Fellowship interview with Rolf Camps

The smallest unit of freedom: a Fellow

This month we’ve interviewed Rolf Camps about translating, volunteering, and awareness of Free Software in Belgium. Translations are utterly crucial for a European organisation, and it’s a lot of work that doesn’t get much visible credit, so I wanted to ask Rolf about motivations and what’s involved. This is the second in our series of Fellowship interviews – "the smallest unit of freedom".

Ciarán O’Riordan: Rolf, you’ve been volunteering for FSFE for a few years now. How much time would you say your work takes per week?

Rolf Camps: Sometimes too much, if you ask some people around here 🙂

Seán Daly
Rolf Camps

Last weekend I had to learn to write Makefiles, which took 8 hours. I don’t know if that’s 8 hours of volunteer work, but it was 8 hours of time. In general, translating webpages and news to Dutch takes about 6 hours per week.

The work is easing off because most of the site is now translated to Dutch.

COR: And is this what you usually do for your day job?

Rolf Camps: Not at all. My job isn’t even computer related, I’m helping to keep the copper telephone lines in good shape.

COR: So why did you choose Free Software as cause to support with your free time?

Rolf Camps: Well, I never liked using Windows. Or Apple. I heard about "Linux" in 2000 and started to use it. Most people around me knew I was using it because I was never complaining about viruses or BSOD’s. When one day a family member asked if I knew Richard Stallman, and I had to answer no, I started reading some of his writings. That’s the day I began to use "GNU/Linux". The family member was studying law in the Vrije Universiteit Brussel. Stallman was discussed as part of their course.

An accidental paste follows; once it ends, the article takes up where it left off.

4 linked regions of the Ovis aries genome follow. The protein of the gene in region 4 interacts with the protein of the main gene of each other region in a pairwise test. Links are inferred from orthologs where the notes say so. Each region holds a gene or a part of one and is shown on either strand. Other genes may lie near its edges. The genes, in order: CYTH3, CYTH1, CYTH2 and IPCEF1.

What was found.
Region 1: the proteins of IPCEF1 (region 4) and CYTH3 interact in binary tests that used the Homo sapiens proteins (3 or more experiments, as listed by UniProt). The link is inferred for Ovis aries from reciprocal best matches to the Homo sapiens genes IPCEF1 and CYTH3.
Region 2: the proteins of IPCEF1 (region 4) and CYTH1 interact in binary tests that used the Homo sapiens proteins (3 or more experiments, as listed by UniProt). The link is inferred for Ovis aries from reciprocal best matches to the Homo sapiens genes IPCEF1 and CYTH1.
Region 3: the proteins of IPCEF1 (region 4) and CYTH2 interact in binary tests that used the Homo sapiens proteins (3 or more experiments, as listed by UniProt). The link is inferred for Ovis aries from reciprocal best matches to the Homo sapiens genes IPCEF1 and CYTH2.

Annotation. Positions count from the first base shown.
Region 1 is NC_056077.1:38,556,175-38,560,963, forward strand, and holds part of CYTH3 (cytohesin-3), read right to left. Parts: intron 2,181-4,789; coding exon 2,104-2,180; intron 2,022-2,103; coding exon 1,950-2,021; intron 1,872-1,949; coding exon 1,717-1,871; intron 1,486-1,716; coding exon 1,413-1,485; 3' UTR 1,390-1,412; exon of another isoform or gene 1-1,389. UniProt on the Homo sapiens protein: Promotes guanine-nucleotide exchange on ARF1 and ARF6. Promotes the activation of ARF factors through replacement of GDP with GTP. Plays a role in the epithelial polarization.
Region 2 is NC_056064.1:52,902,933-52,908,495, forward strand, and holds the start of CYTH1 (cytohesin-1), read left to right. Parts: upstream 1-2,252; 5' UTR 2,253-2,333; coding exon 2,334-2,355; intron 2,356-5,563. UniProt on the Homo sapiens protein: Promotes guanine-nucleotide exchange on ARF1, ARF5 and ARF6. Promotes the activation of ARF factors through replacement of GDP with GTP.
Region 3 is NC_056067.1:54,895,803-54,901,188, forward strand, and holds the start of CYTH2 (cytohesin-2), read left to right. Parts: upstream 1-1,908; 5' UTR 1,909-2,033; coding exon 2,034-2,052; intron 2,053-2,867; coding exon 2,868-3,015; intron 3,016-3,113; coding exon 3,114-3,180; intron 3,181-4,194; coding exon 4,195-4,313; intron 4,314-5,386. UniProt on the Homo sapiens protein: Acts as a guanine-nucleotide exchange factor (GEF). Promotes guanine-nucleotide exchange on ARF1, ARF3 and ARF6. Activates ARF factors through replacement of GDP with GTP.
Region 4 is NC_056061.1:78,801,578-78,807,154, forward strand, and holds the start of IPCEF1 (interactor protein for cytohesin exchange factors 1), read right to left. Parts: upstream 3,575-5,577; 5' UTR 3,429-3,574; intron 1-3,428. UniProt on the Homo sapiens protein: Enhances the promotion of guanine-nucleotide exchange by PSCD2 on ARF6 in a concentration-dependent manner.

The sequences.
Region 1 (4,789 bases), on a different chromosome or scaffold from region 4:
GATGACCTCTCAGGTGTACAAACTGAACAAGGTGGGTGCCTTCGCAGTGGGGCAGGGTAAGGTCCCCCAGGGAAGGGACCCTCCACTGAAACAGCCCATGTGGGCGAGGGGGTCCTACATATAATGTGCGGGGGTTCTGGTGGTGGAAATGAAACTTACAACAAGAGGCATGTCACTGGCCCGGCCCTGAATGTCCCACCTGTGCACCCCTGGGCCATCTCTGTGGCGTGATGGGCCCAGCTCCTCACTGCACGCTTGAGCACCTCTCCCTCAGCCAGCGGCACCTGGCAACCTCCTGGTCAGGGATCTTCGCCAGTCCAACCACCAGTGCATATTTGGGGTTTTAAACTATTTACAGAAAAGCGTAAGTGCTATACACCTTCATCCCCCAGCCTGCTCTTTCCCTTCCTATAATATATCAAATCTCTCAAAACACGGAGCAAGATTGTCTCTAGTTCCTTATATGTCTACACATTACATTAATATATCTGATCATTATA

Looking for more information I visited fsfeurope.org, and saw the banners across the top of the pages saying that there was currently no Dutch translation and giving the URL for the translators mailing list.

I signed up and started translating the pages. It wasn’t that difficult to get involved. The site uses XML, but that’s simple. The repository uses CVS, but it wasn’t even necessary to know that at the start since I could email the translations to the mailing list and someone else would commit them to the repository. Jeroen Dekkers had already been translating some pages to Dutch and gave me some advice.

COR: Did you have experience in translation work before?

Rolf Camps: None, but it’s fairly straightforward. When I’m wondering about what sense or meaning of a word is intended, I can usually read the French or German translations to see how they translated it. I sometimes even follow their discussions on the list. Translating does get more accurate with experience though. Now that I’ve read the articles of FSFE and the transcripts of Stallman, I sometimes review my early translations to ensure that I captured the right meaning.

COR: Besides the mini FSFE translation dictionary, how are page styles and vocabulary kept consistent?

Rolf Camps: For Dutch this is easy since I do all the translations 🙂 There are a few words that vary. Here in Flanders, the word for "patents" is translated as "patenten", but in the Netherlands they would translate it as "octrooien". But FSFE’s Dutch translations are consistent because I do them all 🙂

For languages like French, German, Italian, and Spanish, there are multiple translators and they can all discuss the issues for their languages. That would be useful for Dutch too, but we’re still looking for Dutch speakers to join the translation list.

COR: You’ve recently been doing more work on the website. Why is that?